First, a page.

SILSDEN boss Danny Forrest has backed close friend and interim City manager Mark Trueman, saying the man currently in the Bantams dugout is one of the hardest working people he knows.

Trueman is unbeaten in five games since taking charge alongside Conor Sellars, but that has come as no surprise to Forrest, who has managed the former Silsden midfielder in the past.

The Cobbydalers boss, who used to play for City as a youngster, said: “On a personal level, I’m really proud of him.

“I’ve known Mark for a long time and followed his journey at City from the youth team.

“When he got the (first team) role he wasn’t well known, but it’s no surprise to me to see how well he’s doing.

“He’s got the ability to improve individuals and set teams up, and he’s one of the hardest working people I know.

“He constantly thinks about football and he has a great mind.

“I’ve always felt he can go right to the top, but he’ll certainly be happy with what he’s doing now.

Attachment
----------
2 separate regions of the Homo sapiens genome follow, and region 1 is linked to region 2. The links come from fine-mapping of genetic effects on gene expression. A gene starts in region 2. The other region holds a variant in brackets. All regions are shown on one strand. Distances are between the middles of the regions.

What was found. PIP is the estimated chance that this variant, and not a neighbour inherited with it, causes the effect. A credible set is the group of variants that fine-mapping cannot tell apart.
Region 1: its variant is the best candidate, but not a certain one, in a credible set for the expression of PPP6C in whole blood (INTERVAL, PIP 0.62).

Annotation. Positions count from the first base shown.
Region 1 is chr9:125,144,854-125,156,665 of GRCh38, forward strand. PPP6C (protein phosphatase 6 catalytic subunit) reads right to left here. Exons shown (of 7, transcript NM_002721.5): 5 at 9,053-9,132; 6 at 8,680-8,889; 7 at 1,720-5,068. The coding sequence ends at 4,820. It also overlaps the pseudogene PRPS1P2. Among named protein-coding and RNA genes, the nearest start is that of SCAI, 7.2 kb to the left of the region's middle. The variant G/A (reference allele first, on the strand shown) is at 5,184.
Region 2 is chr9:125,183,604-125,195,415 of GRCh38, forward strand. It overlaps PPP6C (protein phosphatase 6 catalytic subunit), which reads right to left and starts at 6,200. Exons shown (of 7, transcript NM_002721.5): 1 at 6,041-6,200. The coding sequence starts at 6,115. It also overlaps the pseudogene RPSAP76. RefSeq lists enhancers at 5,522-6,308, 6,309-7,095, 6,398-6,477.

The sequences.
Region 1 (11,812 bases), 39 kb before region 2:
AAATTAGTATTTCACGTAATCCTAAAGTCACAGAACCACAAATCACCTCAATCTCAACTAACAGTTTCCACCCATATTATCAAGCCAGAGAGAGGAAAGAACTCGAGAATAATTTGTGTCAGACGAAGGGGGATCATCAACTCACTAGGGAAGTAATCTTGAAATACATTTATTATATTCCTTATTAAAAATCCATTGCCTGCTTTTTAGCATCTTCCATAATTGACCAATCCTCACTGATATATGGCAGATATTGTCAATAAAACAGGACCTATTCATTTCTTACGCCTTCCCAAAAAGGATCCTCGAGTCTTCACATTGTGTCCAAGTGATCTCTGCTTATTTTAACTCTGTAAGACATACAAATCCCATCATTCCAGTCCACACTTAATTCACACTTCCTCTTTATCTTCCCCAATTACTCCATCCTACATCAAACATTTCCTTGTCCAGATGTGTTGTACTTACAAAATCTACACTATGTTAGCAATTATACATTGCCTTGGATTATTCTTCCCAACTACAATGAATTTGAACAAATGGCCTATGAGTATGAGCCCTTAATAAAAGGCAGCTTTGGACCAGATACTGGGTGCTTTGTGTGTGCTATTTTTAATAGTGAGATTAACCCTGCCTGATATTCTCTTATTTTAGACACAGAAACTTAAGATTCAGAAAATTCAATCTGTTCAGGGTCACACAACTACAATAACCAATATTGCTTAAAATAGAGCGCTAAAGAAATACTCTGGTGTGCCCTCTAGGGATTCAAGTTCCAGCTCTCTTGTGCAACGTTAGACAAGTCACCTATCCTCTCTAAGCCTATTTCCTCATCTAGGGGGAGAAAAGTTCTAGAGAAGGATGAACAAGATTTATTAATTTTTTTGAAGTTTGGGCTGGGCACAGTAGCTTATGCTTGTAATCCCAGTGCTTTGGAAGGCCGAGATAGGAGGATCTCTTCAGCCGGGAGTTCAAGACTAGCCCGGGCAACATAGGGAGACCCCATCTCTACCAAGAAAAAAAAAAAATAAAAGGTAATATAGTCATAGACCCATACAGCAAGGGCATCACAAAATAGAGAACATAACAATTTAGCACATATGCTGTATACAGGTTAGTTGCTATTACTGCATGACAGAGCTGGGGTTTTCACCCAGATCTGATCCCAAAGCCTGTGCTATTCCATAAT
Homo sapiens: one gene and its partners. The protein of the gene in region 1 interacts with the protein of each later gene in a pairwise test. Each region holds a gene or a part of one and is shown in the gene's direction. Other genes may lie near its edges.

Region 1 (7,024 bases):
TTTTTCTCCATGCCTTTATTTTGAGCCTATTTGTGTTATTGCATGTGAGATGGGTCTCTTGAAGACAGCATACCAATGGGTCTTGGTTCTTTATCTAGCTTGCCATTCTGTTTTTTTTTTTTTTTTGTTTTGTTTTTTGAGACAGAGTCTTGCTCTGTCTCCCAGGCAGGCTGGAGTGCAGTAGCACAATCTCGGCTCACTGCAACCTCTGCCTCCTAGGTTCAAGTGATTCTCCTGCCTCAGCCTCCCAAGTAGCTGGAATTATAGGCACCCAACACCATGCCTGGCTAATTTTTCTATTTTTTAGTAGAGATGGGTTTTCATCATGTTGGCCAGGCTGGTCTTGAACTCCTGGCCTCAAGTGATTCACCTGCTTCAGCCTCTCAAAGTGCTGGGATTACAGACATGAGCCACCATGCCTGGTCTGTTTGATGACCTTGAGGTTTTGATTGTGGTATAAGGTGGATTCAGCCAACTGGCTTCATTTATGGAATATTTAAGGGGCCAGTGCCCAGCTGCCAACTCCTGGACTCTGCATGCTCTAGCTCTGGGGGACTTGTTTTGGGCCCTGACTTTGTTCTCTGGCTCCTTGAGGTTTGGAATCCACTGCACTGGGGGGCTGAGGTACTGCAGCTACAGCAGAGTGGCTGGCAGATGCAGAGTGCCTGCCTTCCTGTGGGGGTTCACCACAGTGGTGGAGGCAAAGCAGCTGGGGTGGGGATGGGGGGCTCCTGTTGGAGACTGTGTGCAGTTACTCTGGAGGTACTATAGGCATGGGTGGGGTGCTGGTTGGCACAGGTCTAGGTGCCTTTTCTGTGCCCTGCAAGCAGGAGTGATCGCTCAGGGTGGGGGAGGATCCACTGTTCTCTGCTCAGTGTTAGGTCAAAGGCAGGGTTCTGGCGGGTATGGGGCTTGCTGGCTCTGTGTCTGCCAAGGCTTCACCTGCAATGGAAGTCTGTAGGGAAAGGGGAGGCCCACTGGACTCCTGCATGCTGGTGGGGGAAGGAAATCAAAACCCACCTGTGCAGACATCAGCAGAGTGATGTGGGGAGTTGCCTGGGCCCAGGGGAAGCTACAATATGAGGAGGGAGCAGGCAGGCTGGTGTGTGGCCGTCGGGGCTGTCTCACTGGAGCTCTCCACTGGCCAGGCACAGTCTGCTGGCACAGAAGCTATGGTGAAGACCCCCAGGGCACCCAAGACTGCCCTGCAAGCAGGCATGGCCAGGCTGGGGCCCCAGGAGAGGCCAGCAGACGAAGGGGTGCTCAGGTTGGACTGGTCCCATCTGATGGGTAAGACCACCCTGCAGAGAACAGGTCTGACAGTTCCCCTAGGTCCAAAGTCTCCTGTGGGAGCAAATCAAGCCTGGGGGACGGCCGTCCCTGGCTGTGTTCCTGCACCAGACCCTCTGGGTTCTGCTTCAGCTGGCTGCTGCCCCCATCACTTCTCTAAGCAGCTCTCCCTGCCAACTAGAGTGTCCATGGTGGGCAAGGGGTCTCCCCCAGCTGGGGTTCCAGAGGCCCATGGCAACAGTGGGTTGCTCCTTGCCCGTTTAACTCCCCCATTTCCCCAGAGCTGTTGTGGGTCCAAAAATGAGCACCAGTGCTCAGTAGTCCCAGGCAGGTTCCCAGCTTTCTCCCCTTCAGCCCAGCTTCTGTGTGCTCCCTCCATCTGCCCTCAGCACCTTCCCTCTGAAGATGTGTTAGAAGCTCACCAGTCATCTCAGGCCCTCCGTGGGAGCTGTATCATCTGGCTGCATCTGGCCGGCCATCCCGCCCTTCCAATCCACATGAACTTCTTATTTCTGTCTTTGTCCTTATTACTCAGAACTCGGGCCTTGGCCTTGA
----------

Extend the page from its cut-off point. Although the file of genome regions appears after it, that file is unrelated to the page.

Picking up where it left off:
“Even for me, it’s inspiring, and it’s great to see a young coach doing so well.”

One of the big reasons for City’s success under Trueman and Sellars has been a switch from a back three to a back four.

And Forrest is not afraid to change things up either, admitting his Silsden side have had to adapt after losing a couple of key players.

He said: “We’ve changed shape a bit over the last few weeks after losing (attacking midfielder) Leon Hurles-Brook to Silsden and (striker) Khurram Shazad to Albion.

“They were two of our flair players, so we’ve not got as much of that any more, but we’ve still got goals and an attacking presence up there.

“We’ve had to adjust to ensure we do more as a team, rather than relying on individuals.

“We’ve worked on our build up play and creating more good chances, as in the past, Khurram, Leon and Antony Brown (who has joined Mossley) were capable of digging us out of a hole if we needed, whereas we don’t have them now.

“But we’ve still got Chris Wademan up front, who can score goals, as can our two new strikers, Mark Simpson and Craig Billington.

“I’d say we’re more of a unit now than we were a few months ago.”